archive: Re: SETI Higher CO2 levels on earth type planets

Re: SETI Higher CO2 levels on earth type planets

Chris Boyce ( (no email) )
Sat, 5 Sep 1998 12:47:31 +0100

Some points re Ron's posting (see below):

I understood that the early Earth atmosphere model now had less emphasis on
methane due to its vulnerability to solar photodissociation. Has this fallen
from favour and if so can anyone explain to me why?

Secondly, where bone is concerned, so far as we know this tissue type
appeared but once in evolutionary history and all animals which have it
derive from that common ancestor. ET life cannot be expected to 'invent'
bone but we can anticipate the emergence of structural materials of some
form, surely?

Finally I'm not so sure either that the 'rapid' three million year cycle of
drastic habitat changes would encourage evolution before the formation of
fully nucleated cells, eucaryotes. Recent research indicates that a long
period of of climatic stability, perhaps billions of years, was required for
their emergence as it required the gradual assimilation of symbiotic
lifeforms into a new lifeform

Bottom line - I agree smart techy ETs may be rare.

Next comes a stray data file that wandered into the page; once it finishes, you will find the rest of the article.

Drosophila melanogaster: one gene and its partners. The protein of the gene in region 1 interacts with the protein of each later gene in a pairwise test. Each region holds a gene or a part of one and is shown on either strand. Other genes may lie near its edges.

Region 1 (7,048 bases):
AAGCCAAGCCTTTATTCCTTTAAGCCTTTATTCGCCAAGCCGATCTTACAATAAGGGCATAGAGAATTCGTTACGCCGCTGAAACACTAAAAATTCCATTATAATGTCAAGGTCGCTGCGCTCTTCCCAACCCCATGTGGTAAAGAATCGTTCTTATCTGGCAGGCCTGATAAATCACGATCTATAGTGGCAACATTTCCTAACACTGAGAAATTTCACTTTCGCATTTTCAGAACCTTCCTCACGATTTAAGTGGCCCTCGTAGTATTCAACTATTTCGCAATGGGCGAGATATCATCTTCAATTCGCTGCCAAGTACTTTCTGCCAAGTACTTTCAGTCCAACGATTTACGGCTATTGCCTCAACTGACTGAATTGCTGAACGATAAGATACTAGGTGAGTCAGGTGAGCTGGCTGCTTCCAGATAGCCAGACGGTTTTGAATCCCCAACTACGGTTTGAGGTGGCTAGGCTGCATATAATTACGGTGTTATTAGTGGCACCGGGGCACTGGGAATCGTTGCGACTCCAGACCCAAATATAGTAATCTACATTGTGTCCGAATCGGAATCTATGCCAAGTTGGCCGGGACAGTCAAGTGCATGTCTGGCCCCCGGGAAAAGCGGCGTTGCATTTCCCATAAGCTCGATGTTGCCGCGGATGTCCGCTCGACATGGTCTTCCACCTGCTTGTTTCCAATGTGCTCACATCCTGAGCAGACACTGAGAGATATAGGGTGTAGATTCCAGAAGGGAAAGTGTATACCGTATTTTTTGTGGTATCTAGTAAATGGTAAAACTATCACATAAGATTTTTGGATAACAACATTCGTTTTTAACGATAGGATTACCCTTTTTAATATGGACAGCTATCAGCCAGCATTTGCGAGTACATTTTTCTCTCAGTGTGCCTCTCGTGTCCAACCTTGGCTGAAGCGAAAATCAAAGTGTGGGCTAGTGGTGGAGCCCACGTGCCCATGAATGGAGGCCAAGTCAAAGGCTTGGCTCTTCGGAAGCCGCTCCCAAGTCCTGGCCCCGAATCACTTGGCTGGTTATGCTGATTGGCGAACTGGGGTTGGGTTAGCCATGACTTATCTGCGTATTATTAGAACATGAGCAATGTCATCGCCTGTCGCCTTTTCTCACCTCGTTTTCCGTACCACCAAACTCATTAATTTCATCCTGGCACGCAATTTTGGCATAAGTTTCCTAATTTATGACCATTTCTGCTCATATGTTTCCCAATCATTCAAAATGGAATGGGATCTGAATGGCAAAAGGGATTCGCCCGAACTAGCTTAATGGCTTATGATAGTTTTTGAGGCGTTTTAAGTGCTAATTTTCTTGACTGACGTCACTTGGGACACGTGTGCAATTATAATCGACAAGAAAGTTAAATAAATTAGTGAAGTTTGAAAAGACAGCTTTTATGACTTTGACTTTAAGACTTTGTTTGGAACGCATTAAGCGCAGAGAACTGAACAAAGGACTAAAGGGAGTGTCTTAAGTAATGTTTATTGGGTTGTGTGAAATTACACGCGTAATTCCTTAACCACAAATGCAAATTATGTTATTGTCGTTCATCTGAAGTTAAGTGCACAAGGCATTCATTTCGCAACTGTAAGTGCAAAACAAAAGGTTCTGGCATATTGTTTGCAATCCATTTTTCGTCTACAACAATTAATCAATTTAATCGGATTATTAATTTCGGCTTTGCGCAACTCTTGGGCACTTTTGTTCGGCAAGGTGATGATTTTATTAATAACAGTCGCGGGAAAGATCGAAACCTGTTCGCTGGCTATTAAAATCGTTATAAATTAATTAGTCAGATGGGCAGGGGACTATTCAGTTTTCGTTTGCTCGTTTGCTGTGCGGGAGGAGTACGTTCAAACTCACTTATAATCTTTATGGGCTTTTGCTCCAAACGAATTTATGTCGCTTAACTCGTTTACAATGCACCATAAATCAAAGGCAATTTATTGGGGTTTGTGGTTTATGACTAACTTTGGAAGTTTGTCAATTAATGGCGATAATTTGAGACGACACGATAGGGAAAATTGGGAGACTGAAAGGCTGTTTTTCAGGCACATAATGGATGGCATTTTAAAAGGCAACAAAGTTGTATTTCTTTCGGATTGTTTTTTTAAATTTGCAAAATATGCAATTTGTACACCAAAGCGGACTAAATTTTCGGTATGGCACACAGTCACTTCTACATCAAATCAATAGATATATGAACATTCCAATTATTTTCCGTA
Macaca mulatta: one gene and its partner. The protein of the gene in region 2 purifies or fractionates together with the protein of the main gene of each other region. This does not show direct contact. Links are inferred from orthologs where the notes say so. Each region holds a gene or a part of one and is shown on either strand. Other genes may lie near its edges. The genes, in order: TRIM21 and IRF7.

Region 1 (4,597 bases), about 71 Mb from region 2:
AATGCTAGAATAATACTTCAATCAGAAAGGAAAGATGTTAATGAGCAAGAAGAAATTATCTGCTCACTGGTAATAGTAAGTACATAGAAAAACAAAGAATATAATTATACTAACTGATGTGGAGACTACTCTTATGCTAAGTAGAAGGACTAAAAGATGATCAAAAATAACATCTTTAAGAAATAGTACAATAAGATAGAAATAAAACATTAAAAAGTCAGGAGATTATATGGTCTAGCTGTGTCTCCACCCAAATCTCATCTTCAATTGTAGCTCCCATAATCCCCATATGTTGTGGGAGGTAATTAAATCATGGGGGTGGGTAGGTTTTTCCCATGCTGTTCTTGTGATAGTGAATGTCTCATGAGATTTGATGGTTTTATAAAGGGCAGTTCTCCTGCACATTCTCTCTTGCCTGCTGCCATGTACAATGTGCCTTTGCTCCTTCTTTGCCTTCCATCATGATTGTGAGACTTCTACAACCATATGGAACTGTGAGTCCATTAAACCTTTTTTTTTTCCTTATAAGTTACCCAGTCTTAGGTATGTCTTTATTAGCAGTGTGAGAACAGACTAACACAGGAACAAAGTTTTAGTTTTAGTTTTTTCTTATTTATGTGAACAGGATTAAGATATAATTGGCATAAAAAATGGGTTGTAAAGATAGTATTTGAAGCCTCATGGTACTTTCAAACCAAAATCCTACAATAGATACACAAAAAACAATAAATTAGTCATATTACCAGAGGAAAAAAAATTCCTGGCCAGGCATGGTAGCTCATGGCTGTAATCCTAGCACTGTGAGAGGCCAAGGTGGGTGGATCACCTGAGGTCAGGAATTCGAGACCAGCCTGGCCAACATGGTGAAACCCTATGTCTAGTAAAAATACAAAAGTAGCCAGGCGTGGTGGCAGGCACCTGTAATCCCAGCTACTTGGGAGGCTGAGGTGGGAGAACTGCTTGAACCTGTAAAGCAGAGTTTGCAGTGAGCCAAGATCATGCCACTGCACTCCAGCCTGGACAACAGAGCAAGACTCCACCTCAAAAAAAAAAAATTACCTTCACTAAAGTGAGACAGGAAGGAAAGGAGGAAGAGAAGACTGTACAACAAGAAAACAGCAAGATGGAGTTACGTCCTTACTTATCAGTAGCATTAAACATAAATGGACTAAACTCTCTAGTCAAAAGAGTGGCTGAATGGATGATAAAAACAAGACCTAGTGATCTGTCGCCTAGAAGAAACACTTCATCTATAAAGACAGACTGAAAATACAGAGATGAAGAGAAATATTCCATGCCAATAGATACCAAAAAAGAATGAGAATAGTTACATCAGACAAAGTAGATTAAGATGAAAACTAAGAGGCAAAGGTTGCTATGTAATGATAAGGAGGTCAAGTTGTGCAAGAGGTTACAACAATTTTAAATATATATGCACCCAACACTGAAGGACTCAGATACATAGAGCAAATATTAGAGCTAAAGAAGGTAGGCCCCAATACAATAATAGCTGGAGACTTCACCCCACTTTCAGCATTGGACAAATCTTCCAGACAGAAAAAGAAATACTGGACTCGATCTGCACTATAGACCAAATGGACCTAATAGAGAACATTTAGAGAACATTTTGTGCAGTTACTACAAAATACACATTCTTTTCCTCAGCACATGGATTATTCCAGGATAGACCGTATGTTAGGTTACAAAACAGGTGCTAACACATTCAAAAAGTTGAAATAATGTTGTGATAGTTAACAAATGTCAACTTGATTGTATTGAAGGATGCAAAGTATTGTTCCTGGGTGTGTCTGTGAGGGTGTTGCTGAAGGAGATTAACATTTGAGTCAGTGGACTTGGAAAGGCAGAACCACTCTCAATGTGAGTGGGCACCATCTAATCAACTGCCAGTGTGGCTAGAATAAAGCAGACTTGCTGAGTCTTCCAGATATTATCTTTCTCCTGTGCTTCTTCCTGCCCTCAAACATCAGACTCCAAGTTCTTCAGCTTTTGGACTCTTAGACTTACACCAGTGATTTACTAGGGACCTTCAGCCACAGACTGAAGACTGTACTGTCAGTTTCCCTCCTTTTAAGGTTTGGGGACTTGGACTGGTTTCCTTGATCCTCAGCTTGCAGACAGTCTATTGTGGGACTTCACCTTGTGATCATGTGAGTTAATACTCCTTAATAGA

Chris Boyce
ET-Presence -
-----Original Message-----
From: Ron Blue <>
To: <> Evolution <>
Date: 05 September 1998 03:46
Subject: SETI Higher CO2 levels on earth type planets

>When the Mars sized object hit the Earth about 4.5 billion years ago and
>the moon it also blew away the CO2/methane atmosphere. Ultimately, the
>experienced by the earth, 90% of the time, may not have occurred if the
>atmosphere had remained. Rapid changes may be necessary for evolution
>and ultimately the development of intelligent life.
>Standard models of planet formation suggest that the average earth would be
>1.3 earth masses. Such earths would be very warm and have violent weather.
>A large moon is necessary to keep the north/south poles locked into
>for our traditional weather patterns. Planets without a large moon would
>rapid climate changes due to relativity space-time distortions from their
>This would randomly point the planet's north pole toward the star and its
>pole toward the star every 3 million years. This should speed up
evolution for
>the average
>High CO2 levels, however, may result in a loss of bones and may block the
>emergence of animal life on planets. This could significantly reduce the
>technologically intelligent species in the universe.
>Ron Blue